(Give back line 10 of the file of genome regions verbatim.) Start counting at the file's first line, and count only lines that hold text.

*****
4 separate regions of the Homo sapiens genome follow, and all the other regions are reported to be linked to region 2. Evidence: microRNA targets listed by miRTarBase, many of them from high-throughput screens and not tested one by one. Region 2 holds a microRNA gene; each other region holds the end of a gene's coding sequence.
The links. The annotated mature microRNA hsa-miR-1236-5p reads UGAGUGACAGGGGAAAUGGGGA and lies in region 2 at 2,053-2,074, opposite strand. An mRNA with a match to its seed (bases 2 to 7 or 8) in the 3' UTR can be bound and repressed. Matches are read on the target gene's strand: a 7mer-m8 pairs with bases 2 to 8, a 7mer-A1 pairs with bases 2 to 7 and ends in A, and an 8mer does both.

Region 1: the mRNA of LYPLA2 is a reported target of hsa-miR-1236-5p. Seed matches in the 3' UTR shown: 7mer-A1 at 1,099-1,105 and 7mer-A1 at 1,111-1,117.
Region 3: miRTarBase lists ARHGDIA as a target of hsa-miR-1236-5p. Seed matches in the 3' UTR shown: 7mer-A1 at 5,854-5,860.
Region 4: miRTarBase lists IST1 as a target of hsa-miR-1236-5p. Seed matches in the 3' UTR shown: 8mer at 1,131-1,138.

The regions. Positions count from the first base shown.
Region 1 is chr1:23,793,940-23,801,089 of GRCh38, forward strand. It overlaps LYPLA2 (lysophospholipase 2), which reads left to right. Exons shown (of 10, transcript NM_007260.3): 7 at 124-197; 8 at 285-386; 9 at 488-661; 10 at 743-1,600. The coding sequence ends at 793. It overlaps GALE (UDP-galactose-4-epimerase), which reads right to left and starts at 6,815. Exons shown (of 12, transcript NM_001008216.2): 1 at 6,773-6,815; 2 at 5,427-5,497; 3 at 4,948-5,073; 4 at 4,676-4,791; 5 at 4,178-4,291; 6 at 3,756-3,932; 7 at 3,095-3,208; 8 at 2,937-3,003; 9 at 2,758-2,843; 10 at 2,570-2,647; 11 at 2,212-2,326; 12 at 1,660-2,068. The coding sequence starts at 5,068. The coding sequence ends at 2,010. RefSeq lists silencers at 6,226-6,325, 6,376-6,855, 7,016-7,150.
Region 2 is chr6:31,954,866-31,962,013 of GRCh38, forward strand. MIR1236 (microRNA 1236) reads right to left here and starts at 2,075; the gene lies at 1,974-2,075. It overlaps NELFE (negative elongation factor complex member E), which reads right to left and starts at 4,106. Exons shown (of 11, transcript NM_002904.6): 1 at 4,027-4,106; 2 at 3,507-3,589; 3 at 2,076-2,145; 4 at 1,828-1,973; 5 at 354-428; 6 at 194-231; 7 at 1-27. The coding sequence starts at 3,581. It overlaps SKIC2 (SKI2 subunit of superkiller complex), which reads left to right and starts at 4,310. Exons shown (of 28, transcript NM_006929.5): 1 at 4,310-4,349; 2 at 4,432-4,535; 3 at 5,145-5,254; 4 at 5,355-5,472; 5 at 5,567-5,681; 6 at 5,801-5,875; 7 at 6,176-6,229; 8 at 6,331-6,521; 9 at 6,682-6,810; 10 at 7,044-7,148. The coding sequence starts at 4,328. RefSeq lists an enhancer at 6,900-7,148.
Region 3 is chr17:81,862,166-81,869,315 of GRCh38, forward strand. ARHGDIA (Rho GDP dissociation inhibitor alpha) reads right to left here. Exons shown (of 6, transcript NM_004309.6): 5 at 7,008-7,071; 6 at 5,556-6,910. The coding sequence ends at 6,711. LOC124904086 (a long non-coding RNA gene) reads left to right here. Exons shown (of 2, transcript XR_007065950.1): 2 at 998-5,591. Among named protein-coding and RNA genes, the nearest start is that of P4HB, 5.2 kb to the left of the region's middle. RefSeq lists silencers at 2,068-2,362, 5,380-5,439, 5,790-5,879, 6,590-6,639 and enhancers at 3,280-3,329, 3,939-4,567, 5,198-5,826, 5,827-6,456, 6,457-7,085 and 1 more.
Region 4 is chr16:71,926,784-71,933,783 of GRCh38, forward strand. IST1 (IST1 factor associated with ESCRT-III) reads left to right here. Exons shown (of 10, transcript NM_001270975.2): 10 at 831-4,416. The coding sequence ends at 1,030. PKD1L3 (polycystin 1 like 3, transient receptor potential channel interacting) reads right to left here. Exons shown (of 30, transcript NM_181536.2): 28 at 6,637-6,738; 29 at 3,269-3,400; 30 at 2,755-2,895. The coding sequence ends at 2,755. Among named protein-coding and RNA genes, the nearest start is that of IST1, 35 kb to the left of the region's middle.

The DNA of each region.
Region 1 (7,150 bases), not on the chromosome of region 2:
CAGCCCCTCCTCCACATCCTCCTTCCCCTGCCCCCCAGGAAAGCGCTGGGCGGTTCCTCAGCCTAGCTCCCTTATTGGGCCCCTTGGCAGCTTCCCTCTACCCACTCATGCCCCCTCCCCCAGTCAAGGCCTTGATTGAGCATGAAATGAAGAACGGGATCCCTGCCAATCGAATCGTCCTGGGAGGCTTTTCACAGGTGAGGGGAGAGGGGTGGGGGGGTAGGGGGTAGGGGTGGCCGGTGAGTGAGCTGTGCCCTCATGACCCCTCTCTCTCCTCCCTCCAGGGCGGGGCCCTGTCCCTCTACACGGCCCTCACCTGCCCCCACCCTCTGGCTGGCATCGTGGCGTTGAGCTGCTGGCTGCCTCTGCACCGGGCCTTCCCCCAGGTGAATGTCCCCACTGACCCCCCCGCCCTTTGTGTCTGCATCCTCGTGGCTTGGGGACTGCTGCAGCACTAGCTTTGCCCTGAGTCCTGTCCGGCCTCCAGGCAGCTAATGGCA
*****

Region 4 is chr16:71,926,784-71,933,783 of GRCh38, forward strand. IST1 (IST1 factor associated with ESCRT-III) reads left to right here. Exons shown (of 10, transcript NM_001270975.2): 10 at 831-4,416. The coding sequence ends at 1,030. PKD1L3 (polycystin 1 like 3, transient receptor potential channel interacting) reads right to left here. Exons shown (of 30, transcript NM_181536.2): 28 at 6,637-6,738; 29 at 3,269-3,400; 30 at 2,755-2,895. The coding sequence ends at 2,755. Among named protein-coding and RNA genes, the nearest start is that of IST1, 35 kb to the left of the region's middle.